A pile of church and village guides produced in 1991 – not a lot has happened since then (or has it?, read on). Sewallis, a Saxon Thane, held land at the Norman Conquest. At Domesday Henry de Ferrers was Sewallis’ overlord, and Sewallis’ son Fulcer had a mill and four oxgangs. Fulcher’s son, Sewallis, and his wife Matilda, probably took the name “de Shirley”. Members of the family fought at the Crusades, at Shrewsbury and at Agincourt. Sir George became a Baronet in 1611, and his great-grandson became Lord Ferrers and Viscount Tamworth in 1711. Tradition has it that Bonnie Prince Charles spent the night here during his invasion of England in 1745, an invasion that petered out at Derby. Walter Shirley was Vicar and Archdeacon of Derby, he restored this church in the 1840s, then went on to be Bishop of Sodor and Man. John Cowper Powys (1872-1963) – author, critic, novelist, poet – was born here.

The church is mentioned in Domesday. In 1230 it was given by Fletcher de Ireton to Darley Abbey – I want it back! There is a cross in the churchyard. The leaflet says the “Churchyard cross is a reconstruction of part of the only memorial there would have been to all the people buried in the graveyard between 1086 and late mediaeval times, when private gravestones began to be used.” Really? I have never heard this theory. I think it’s wrong. There is a rather nice yew tree as well – is it older than the one in Allestree?

Entering the church, I like the fees and memorial plaque – thank you Vergers.

The chancel arch is probably the oldest part of the church, although when they re-ordered the south aisle recently they found the remains of the old altar.

By now I had been joined by two congregation members who showed me round. Box pews, organ and a C15 font.

The War Memorial has some lovely wording. There are other memorials too.

The south aisle window – 3 pm on Good Friday.

A kitchen under the gallery, ground source heat pumps and solar panels. We need to know more – sounds like a project.

A lot has happened in this church since 1991.

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Lichfield, Staffordshire – Cathedral church of St Chad, the East end

Here we are in grey Lichfield (grey because of the weather). Having done the Nave and the Transepts (see the last blog), it is time to move east. The bust by the entrance to the Chapter House is of Bishop Woods, bishop during WW2, by Jacob Epstein. They often have a copy of the St Chad Gospels, an Anglo-Saxon treasure, on display – but the electronic version is probably safer to look at. There is a pdf about it here. I also need to “do” the Staffordshire Horde – website.

The Chapter House was built in the 1240s. It is often used for exhibitions, but was empty at the moment (apart from some display stands). The Chapter House carvings are lovely, and the medieval wall painting shows the Assumption of the Blessed Virgin Mary.

We have lots of gorgeous glass. My photos of glass are never very good, and really we need a guided tour of the glass. I think these are in the North Quire Aisle. I like the musicians.

The shrine of St Chad was dismantled at the Reformation, and the saint’s relics were smuggled out. In 1972 the floor tile was placed here, along with an icon by Aidan Hart and the prayer candles.

The Lady Chapel is the area to the east of the main altar and quire. By the C18 the medieval glass had disappeared, and in 1802 a local landowner, Sir Brooke Boothby, found C16 coloured glass from the Roman Catholic abbey at Herkenrode, which had been removed during the upheavals of the French revolutionary wars. It was now in Rotterdam. He wrote to the Dean, “My love for a place which I consider with the affection of a second home induces me to trouble you, my dear Sir, with this letter … I have contracted to the purchase of 17 windows of what appears to the be the finest painted glass which I have almost ever seen”. I hope the Dean was pleased! Apparently the glass was packed with straw in crates, transported to Hull, then up the Trent, and onto the canal to Gallows Wharf, about a mile from the Cathedral. They have an excellent screen with lots and lots to read – I wish they would make material like this available (and easily findable) on the www. We have lots of digital exhibitions and information – how do we make it available, and keep it up to date and accessible?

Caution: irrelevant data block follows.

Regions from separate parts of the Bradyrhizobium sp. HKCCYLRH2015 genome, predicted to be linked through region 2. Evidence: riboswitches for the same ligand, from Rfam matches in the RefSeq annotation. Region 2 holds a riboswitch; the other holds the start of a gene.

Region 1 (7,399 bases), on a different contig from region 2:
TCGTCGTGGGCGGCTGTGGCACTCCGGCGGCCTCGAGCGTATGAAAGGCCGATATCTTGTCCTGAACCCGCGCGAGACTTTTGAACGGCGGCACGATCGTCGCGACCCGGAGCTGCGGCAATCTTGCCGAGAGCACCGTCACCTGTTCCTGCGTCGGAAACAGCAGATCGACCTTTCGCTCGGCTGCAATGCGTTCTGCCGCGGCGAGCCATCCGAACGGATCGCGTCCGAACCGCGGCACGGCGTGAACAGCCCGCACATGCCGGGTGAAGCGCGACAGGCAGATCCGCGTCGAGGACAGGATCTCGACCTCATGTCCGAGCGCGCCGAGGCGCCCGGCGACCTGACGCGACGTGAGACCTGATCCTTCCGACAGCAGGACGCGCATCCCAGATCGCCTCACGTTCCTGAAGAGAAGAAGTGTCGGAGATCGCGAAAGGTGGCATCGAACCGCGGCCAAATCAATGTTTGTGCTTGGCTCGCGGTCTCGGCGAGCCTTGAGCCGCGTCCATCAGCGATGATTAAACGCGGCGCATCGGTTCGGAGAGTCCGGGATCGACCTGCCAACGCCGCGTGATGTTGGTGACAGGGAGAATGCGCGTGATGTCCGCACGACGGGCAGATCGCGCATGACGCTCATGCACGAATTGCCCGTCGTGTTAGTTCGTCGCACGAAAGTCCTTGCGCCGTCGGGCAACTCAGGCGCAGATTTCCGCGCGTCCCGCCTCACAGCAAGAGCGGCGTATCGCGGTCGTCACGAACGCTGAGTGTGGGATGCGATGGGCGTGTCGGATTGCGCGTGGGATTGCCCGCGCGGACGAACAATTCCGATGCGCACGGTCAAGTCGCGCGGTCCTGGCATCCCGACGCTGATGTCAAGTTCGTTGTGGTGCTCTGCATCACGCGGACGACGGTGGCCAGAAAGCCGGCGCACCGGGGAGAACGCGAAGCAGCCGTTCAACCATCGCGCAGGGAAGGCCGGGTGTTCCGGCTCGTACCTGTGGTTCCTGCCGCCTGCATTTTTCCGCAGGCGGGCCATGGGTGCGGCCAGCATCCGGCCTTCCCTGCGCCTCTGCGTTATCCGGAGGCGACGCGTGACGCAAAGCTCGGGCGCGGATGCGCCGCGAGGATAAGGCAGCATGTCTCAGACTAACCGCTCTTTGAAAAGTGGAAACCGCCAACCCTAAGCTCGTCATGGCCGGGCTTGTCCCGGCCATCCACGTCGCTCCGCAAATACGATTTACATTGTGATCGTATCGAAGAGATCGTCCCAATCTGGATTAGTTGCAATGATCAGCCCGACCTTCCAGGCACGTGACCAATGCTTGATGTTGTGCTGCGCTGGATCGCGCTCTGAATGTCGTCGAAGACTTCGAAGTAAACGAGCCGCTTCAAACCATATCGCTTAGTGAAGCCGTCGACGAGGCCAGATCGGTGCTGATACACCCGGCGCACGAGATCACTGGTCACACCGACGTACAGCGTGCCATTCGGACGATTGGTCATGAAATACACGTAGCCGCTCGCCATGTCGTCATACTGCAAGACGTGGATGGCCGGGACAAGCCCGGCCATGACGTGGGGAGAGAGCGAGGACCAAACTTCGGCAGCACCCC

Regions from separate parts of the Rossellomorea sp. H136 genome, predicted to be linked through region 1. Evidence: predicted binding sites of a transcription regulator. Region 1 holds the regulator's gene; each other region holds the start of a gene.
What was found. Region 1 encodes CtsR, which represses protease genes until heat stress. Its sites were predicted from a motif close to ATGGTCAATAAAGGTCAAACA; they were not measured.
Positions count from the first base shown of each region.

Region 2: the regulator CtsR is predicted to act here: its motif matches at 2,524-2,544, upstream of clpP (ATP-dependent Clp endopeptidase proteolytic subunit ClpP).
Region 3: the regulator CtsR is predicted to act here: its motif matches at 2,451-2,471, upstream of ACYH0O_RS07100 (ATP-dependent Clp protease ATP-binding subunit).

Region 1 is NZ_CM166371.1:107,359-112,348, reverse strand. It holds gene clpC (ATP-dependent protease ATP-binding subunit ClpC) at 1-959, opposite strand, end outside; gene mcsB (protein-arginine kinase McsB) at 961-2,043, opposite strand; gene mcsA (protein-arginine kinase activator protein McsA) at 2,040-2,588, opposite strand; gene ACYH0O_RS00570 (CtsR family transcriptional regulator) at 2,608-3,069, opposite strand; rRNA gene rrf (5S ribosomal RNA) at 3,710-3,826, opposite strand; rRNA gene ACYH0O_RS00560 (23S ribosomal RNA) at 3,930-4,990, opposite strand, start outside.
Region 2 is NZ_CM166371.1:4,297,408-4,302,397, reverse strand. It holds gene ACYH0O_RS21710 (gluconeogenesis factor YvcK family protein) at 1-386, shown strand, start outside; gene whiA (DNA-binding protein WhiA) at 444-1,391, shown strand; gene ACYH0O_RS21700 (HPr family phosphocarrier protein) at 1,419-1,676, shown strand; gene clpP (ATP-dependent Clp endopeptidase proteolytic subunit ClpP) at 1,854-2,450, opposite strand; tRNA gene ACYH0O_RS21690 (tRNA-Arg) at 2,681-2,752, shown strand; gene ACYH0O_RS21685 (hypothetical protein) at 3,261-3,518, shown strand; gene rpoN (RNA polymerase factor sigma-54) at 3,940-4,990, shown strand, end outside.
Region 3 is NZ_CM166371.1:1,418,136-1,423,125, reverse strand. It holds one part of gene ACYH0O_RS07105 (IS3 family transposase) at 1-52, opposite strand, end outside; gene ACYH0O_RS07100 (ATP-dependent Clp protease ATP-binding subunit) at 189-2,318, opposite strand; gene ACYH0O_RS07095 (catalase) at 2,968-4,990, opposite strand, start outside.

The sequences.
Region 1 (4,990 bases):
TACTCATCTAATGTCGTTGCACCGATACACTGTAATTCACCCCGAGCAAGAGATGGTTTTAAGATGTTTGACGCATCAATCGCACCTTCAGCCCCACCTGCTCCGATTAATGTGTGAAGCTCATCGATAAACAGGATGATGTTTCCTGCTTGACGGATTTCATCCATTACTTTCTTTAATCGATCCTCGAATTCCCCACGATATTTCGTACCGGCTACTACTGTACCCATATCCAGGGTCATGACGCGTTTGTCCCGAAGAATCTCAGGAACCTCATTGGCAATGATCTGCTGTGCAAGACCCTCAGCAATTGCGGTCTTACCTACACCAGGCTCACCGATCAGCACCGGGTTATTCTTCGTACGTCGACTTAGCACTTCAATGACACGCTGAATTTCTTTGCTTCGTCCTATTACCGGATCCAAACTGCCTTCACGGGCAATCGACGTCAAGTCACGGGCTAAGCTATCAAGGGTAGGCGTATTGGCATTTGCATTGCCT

The altar is Victorian, and the reredos shows scenes from the Nativity. Apparently the figures were made in Oberammagau, Germany.

The screen which separates the Lady Chapel from the Quire has this memorial tablet to Mrs Selwyn, and her husband is buried nearby (I wonder why they weren’t buried together).

Bishop George Augustus Selwyn was the first Bishop of New Zealand, and then Bishop of Lichfield. He gives his name to Selwyn College, Cambridge – website. There is a New Zealand account of his life here. This is the man himself – from the College website. He is buried in his own little chamber, with NZ and Pacific images – and here is the Vicarage cat that shares his name.

There is a piece of medieval wall painting It apparently shows the Holy Trinity, the knees of God the Father supporting the crucified Christ.

This lovely statue is, according to the guidebook, The Sleeping Children, by Sir Francis Chantrey. It is in memory of two daughters of a Cathedral prebendary – am I being nosy in wanting to know his name, and their names? Whoever they were, may they rest in peace. You might like to have a look at this painting of his studio – here.

There are some interesting lumps of stone, and I tried to photo various corbels – and failed.

This window, made by the Kempe studio in 1901, shows damage inflicted in the Civil War.

I climbed up the steps to St Chad’s Head Chapel. It was built in the 1220s and was where the head of St Chad was kept – but you, dear Reader, probably worked that out. I photoed the view across into the Quire, and Bishop Hacket’s tomb. He was bishop of Lichfield and Coventry from 1662-69, and he was the one behind the rebuilding of the cathedral after the Civil War.

The Quire is very Victorian, with a lot of the work done by Sir George Gilbert Scott. He used alabaster from Fauld near Tutbury, grey and red marble and Blue John from Derbyshire and Staffordshire, and tiles from Stoke-on-Trent.

We will finish with the angels on the Quire screen.

There is so much more to see, and I must come back. I must come back and explore, I must come back and worship, I must come back and photo the outside. We will be back!